As a financial advisor, I do a lot of networking – casually meeting people at various events and learning about who they are and what they do, while also sharing my own experiences. When I explain that I specialize in financial planning for individuals who are going through a divorce, most often I see a cock of the head, a raise of the eyebrow, and that unmistakable question: What do you do for a divorce?
The process of getting divorce is a combination of legal, emotional, family, and financial issues all rolled into one. Many times the financial side of the equation is overlooked, or assumed to be fully analyzed in the legal process. But far too often the financial side is under-analyzed, under-appreciated, and not “future-proofed.” That’s where I come in.
Here are just a few tidbits of what I do during the divorce process to help my clients:
Often my clients are stuck in today, and perhaps a bit of tomorrow. But what they can’t see is how their divorce settlement will play out for them down the road. As a financial professional, I am used to making projections which will now help them see if they are likely to be financially secure in the future – as well as right now.
It can be so tempting. The divorce settlement cash comes in and thoughts of renovating the family room, taking that long-awaited vacation, upgrading the car, buying a boat – all come rushing in. But wait… that settlement is designed to support your lifestyle in the long term. I work with my clients to ensure that they have a solid financial plan. Sure, we get that vacation in the plan – but maybe not the boat. We fix the car instead of buying a new one, and then next year we can re-do the family room. I help clients make sure they don’t burn through their settlement too quickly.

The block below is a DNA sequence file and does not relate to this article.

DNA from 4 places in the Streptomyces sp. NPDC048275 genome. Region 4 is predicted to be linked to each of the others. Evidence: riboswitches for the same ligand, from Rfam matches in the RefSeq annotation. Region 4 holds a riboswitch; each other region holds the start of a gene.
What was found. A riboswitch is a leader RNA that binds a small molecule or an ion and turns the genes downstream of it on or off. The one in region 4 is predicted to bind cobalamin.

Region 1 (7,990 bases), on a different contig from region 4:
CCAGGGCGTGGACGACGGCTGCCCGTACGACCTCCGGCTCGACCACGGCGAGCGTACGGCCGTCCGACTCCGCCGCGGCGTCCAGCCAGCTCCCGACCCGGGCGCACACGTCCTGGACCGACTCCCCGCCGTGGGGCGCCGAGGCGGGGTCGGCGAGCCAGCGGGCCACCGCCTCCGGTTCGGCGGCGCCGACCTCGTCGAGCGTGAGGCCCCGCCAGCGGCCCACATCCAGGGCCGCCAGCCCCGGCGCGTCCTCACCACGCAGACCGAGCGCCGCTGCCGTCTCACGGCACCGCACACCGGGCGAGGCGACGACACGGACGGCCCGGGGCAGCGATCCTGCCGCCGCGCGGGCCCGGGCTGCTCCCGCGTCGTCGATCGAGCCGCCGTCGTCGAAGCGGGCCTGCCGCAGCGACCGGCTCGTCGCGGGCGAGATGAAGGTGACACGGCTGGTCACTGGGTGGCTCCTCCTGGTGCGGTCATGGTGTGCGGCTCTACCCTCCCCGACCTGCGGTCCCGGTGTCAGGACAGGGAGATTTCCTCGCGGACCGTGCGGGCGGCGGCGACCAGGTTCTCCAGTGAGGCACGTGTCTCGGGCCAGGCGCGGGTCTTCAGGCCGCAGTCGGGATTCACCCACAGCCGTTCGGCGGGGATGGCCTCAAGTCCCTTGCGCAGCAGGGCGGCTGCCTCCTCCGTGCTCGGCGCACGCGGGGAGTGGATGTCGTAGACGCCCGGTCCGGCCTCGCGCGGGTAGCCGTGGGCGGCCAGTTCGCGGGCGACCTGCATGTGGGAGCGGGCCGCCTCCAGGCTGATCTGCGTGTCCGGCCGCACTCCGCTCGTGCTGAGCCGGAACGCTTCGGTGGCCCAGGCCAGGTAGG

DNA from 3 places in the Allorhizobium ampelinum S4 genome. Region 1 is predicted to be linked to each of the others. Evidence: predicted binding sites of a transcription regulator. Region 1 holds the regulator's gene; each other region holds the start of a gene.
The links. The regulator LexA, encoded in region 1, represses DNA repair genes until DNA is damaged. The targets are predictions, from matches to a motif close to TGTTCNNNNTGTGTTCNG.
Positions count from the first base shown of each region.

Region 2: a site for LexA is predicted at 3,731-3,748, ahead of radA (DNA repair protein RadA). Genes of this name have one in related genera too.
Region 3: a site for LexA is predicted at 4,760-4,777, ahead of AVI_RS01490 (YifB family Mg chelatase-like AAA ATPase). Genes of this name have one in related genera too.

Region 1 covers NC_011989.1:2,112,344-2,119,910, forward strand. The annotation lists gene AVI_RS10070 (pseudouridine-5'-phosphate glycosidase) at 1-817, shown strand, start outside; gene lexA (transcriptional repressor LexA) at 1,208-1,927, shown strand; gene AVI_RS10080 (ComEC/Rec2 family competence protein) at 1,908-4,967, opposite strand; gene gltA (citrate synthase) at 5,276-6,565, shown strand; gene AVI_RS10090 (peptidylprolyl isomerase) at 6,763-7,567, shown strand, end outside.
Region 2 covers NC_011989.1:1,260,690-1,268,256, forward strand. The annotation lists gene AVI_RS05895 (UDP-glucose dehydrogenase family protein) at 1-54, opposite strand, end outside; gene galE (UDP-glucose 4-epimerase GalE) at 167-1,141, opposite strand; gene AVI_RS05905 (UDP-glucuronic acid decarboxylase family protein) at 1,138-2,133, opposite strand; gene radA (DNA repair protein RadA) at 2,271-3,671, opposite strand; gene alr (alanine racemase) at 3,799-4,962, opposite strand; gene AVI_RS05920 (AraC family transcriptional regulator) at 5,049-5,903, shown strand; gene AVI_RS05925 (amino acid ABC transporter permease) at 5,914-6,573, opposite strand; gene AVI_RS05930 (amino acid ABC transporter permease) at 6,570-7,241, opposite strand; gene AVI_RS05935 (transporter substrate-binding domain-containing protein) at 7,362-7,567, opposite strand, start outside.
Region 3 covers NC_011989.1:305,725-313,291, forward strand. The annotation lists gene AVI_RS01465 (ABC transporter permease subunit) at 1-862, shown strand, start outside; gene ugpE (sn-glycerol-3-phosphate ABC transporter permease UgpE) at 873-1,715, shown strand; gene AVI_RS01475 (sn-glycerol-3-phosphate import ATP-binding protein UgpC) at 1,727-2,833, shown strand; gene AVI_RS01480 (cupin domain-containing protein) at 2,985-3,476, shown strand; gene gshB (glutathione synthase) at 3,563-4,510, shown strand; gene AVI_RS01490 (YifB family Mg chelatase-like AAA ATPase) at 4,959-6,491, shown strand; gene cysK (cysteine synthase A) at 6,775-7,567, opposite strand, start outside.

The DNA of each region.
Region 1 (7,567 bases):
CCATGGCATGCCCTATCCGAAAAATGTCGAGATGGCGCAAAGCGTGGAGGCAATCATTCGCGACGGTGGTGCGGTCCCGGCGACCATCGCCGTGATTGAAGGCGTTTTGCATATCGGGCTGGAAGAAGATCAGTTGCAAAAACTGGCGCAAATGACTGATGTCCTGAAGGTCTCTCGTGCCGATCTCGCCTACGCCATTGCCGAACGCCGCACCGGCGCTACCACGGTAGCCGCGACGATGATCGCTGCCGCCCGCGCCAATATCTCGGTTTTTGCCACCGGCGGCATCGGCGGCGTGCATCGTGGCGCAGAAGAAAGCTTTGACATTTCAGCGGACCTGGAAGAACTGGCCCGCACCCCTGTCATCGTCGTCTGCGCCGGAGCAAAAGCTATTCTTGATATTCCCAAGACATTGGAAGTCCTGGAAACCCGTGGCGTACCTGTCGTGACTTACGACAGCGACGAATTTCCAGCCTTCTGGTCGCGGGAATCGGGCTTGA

My clients now have a budget, the divorce is finalized, and they know exactly how much they will receive each month. But wait… Did someone say “new roof”? What about the changes in income taxes once the child deductions are shared? What will replace maintenance income when it comes to an end in five years? Did we account for college costs 10 years from now? That’s my job. I make sure that your settlement accounts for the future, and then I help you use your assets and income to support your today in a way that will fuel your tomorrow down the road.
I’ve seen it all: bad settlement proposals, one spouse failing to disclose critical financial information, the “bully effect” that can often carry over from a bad marriage to muddy the waters of divorce negotiations. My job is to be the eyes, ears, and financial protector for my clients. I see things pragmatically and advise you on what may be right for you regardless of the circumstances that got you here.
Divorce is not only about changing what you have had in the past, it is more about setting the stage for where you want to be in your future. Don’t overlook the all-important safeguard of protecting your financial future. Align yourself with the right financial advisor to give you the best opportunity for a brighter future.